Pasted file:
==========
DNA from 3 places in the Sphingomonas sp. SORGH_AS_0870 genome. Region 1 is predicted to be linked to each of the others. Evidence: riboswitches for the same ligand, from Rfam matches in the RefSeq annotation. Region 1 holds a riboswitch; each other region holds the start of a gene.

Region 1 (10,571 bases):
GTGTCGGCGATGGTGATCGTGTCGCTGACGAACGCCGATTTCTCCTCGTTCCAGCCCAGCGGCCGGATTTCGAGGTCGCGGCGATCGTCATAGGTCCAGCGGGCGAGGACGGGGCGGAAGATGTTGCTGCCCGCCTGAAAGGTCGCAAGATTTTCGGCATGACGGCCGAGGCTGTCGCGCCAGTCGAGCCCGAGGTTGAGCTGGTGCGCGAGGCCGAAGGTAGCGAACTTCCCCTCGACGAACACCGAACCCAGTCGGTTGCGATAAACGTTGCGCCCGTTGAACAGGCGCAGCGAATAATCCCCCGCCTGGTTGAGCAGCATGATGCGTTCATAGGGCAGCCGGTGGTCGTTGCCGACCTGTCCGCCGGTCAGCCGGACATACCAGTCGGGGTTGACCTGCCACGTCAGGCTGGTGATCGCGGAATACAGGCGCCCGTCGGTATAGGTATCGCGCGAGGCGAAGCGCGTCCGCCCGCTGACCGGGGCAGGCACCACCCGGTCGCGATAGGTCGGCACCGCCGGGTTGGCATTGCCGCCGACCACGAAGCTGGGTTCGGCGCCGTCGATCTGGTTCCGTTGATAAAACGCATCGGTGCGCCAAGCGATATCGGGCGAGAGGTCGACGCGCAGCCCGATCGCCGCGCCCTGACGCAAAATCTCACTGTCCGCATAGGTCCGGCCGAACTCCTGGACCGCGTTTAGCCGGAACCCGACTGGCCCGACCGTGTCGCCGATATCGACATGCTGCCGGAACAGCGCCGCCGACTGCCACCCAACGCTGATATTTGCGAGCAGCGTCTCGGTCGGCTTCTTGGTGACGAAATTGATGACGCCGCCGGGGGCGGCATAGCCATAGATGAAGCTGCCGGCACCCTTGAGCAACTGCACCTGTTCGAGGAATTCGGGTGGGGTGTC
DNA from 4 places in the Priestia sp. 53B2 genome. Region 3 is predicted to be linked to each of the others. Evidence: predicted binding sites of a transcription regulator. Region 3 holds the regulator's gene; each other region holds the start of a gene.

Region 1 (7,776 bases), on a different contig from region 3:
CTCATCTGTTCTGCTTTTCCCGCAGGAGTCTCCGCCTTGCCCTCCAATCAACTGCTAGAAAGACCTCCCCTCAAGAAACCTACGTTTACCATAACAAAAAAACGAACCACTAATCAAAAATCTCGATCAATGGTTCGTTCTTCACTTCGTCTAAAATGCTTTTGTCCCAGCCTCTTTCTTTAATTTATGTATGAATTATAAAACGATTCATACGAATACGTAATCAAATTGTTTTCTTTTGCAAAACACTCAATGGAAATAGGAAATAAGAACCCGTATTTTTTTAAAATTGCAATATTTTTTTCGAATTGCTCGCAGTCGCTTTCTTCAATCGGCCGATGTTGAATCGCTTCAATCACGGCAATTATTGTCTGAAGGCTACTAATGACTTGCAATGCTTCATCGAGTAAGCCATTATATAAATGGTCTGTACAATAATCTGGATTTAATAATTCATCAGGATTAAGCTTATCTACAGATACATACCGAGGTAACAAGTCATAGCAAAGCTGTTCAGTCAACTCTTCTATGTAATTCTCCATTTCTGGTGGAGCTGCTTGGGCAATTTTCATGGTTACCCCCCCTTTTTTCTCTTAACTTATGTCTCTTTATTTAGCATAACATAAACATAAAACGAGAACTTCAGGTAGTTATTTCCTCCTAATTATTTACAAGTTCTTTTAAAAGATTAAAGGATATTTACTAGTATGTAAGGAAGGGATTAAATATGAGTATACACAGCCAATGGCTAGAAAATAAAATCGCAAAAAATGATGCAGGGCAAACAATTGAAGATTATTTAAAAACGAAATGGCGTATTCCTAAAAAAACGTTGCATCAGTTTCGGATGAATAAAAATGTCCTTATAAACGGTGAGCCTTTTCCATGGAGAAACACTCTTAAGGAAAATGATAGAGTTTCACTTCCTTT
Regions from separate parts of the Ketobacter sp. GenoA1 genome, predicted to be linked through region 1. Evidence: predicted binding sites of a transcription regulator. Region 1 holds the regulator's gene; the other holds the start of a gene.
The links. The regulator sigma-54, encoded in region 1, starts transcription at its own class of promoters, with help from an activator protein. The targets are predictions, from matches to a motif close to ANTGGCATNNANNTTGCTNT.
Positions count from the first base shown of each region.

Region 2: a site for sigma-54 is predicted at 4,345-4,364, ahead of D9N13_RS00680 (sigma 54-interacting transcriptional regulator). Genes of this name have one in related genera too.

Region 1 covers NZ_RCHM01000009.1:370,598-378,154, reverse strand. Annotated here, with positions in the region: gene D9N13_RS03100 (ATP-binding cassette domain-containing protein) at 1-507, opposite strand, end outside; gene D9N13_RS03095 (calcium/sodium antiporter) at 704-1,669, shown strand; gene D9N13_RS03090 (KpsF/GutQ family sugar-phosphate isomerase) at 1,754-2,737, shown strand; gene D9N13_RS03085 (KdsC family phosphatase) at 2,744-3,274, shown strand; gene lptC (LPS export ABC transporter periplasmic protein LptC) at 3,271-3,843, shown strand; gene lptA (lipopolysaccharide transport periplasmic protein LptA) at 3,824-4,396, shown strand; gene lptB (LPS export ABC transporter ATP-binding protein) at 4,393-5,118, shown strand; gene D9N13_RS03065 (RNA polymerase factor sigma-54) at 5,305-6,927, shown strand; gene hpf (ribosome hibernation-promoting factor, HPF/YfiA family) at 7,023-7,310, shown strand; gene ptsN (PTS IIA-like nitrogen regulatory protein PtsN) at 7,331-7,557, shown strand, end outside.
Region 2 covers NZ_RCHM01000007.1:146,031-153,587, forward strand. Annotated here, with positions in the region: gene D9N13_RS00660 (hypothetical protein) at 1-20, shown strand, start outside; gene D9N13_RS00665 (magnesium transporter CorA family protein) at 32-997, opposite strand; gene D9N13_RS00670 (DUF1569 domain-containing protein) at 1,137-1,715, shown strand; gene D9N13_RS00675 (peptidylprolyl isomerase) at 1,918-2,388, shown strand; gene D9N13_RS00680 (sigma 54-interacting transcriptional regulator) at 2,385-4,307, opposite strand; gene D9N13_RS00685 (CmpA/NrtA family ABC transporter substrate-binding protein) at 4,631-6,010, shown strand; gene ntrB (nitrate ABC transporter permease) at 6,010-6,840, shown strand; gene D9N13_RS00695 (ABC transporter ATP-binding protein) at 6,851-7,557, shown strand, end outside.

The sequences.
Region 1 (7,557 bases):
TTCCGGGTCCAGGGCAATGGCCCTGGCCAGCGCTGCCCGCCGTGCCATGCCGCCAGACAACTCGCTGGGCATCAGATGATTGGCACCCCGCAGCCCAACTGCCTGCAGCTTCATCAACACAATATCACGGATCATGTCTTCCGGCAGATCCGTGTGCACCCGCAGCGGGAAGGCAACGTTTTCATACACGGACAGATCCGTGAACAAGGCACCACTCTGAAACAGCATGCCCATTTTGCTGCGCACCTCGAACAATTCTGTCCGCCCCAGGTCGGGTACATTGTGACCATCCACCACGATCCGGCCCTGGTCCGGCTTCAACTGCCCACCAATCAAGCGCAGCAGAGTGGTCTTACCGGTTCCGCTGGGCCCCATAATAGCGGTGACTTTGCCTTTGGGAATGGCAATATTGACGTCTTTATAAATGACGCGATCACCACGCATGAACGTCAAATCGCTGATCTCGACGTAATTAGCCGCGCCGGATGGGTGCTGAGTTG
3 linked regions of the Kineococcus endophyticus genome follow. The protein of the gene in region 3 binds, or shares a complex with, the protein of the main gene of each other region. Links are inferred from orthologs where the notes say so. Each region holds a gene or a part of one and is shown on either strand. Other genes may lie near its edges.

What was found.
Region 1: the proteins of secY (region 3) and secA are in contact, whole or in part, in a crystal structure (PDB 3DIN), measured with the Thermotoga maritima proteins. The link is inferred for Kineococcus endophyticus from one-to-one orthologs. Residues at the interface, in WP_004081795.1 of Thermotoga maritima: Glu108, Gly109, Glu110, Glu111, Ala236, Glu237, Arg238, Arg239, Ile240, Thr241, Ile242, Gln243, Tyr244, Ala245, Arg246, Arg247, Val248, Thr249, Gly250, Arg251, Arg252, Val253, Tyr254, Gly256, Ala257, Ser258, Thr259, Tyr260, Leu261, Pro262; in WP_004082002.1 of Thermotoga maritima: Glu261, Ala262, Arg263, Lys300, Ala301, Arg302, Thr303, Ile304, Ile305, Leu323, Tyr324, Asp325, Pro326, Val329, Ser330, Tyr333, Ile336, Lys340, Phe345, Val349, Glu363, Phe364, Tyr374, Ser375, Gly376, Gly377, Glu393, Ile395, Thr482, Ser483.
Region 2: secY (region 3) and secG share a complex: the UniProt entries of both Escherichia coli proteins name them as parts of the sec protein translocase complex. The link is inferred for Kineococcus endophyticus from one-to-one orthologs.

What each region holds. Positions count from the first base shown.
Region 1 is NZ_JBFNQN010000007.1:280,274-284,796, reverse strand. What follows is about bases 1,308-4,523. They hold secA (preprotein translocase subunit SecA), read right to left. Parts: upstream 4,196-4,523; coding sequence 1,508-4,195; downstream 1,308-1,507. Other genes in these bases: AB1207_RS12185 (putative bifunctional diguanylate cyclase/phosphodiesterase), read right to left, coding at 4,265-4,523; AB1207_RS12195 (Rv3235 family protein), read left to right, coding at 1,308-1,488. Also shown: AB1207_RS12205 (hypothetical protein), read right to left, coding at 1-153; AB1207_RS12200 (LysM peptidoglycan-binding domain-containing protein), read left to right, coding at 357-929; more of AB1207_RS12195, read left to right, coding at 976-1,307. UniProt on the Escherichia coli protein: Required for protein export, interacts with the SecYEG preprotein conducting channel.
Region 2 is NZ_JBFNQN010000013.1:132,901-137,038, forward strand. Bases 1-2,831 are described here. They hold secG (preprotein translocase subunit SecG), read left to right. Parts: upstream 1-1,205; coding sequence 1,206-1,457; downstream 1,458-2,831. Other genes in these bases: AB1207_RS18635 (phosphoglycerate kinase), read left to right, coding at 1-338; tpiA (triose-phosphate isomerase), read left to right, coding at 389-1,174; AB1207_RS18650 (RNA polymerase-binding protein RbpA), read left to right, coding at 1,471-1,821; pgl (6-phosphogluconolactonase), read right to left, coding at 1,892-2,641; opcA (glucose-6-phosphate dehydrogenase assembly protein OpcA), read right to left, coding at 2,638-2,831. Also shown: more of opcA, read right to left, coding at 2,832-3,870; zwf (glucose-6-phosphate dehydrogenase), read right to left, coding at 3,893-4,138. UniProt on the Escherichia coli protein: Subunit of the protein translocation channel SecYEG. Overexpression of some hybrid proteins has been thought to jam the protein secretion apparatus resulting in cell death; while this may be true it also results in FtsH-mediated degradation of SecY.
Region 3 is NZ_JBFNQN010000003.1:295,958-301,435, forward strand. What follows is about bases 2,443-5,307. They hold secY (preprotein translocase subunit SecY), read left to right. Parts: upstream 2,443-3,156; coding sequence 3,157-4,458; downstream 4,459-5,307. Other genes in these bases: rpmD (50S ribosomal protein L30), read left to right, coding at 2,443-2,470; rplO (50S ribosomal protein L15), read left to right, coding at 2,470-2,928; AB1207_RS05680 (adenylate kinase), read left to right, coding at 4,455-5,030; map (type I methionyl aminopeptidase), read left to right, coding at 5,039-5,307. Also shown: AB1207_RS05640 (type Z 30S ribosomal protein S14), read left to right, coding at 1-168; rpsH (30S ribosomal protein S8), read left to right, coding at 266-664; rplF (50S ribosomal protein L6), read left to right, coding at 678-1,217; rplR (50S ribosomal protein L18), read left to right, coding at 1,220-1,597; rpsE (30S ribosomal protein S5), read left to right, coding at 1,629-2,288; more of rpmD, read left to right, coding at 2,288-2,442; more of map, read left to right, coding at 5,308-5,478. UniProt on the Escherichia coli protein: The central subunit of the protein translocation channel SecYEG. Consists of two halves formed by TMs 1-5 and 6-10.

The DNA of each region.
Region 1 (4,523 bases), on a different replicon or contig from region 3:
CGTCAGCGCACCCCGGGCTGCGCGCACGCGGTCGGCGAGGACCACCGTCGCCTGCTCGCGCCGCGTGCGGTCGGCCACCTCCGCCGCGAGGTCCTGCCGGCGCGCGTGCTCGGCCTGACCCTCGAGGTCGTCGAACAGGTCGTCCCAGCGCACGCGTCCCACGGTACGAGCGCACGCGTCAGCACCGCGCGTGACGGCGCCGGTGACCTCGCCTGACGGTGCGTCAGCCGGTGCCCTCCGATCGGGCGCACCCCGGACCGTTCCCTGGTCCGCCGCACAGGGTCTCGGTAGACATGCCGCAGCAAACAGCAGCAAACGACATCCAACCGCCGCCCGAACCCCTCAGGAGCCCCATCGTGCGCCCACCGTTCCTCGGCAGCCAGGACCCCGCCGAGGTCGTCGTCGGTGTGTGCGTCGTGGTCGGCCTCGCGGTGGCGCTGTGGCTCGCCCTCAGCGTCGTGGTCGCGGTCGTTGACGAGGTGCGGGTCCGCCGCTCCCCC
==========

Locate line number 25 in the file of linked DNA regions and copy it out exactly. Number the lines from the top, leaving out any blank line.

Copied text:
Region 1 (4,523 bases), on a different replicon or contig from region 3: